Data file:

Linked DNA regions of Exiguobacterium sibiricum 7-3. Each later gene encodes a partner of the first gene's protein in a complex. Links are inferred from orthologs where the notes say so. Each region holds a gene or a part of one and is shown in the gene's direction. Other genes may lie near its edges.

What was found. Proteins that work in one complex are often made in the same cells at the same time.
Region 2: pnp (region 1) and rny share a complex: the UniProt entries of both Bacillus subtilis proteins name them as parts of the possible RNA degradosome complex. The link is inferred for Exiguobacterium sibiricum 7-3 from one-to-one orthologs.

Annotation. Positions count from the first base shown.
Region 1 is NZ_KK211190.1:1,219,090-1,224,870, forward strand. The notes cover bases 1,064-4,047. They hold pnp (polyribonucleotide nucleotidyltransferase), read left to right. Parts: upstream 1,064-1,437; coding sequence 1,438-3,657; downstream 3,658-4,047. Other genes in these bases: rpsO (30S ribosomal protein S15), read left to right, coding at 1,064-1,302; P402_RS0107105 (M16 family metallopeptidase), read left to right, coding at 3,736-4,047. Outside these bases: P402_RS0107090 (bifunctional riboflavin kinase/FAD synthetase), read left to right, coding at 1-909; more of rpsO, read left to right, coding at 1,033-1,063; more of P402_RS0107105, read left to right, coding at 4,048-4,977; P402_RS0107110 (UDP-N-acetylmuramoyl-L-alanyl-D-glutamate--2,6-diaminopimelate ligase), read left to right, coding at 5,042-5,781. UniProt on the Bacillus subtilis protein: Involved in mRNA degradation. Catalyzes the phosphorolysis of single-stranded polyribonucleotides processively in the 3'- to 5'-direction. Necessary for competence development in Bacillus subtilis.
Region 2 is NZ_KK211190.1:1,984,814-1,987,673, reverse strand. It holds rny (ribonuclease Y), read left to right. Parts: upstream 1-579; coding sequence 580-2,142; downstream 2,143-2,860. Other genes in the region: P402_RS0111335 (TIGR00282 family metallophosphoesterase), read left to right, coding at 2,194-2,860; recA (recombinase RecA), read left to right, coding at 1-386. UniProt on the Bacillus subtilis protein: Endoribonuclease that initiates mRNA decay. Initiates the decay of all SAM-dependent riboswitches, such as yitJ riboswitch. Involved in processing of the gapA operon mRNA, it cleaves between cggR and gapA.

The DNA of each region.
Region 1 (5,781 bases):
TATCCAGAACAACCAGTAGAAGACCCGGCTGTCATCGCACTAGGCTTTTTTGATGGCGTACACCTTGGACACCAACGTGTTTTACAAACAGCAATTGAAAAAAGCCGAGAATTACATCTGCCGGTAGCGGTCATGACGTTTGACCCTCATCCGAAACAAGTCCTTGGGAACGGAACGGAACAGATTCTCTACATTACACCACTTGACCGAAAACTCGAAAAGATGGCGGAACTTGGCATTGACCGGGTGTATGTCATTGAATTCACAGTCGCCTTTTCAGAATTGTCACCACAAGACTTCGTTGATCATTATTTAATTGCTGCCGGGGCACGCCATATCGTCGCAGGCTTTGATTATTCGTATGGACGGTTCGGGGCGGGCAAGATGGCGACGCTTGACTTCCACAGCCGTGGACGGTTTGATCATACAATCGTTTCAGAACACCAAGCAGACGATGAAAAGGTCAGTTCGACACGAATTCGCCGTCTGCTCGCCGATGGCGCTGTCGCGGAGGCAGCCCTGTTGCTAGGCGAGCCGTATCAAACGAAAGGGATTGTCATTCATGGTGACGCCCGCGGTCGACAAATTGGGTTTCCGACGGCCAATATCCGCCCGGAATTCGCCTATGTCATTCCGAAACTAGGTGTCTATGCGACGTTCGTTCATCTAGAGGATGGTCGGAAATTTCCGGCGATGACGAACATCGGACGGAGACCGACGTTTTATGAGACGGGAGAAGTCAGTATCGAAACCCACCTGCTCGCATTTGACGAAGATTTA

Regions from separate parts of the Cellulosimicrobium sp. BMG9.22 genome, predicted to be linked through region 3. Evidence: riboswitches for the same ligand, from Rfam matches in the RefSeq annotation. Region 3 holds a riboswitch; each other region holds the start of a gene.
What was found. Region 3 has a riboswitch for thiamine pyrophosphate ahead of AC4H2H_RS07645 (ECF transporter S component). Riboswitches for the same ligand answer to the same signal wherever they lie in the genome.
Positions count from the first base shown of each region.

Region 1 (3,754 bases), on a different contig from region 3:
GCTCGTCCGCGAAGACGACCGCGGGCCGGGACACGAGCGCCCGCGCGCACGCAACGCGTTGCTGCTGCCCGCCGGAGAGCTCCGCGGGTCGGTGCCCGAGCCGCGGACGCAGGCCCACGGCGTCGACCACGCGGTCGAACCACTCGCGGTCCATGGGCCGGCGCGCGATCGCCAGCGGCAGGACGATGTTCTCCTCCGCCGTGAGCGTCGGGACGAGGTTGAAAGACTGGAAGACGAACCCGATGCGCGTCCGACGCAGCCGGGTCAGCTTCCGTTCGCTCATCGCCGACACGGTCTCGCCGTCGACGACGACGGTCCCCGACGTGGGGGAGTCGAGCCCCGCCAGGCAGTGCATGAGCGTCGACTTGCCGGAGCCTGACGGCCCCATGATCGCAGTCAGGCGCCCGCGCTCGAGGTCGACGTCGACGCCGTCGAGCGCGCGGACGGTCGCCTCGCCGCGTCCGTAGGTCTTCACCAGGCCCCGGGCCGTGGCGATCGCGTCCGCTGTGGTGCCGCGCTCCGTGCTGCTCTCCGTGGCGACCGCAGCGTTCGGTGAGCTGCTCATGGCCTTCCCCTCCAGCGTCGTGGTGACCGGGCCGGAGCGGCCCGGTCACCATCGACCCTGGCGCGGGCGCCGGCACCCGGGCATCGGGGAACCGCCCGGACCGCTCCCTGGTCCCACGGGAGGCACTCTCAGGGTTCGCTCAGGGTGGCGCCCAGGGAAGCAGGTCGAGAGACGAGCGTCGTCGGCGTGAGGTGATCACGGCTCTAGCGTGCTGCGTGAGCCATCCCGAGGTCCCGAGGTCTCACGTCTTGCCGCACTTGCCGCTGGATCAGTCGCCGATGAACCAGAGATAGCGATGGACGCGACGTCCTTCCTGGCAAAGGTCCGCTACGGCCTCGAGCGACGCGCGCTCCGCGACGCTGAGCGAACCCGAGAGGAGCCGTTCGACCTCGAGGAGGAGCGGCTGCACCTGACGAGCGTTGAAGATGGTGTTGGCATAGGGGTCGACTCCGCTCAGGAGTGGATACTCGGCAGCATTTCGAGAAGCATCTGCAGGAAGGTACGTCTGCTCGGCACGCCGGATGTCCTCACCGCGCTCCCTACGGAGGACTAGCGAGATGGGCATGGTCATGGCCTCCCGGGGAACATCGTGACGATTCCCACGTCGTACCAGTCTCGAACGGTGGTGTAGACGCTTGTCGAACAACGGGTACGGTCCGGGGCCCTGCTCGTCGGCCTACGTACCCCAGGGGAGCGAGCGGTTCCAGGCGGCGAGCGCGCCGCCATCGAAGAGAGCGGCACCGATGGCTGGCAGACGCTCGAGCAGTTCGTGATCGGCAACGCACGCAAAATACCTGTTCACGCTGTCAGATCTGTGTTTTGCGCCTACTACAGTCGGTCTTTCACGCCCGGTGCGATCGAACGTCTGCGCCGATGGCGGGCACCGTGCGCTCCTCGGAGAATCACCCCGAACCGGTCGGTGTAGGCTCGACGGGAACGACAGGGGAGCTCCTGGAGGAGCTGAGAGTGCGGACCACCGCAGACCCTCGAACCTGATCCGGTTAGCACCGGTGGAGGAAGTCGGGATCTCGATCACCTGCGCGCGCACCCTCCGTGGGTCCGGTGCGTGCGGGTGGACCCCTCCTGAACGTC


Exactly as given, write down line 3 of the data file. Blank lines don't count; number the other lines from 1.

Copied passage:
Region 2: pnp (region 1) and rny share a complex: the UniProt entries of both Bacillus subtilis proteins name them as parts of the possible RNA degradosome complex. The link is inferred for Exiguobacterium sibiricum 7-3 from one-to-one orthologs.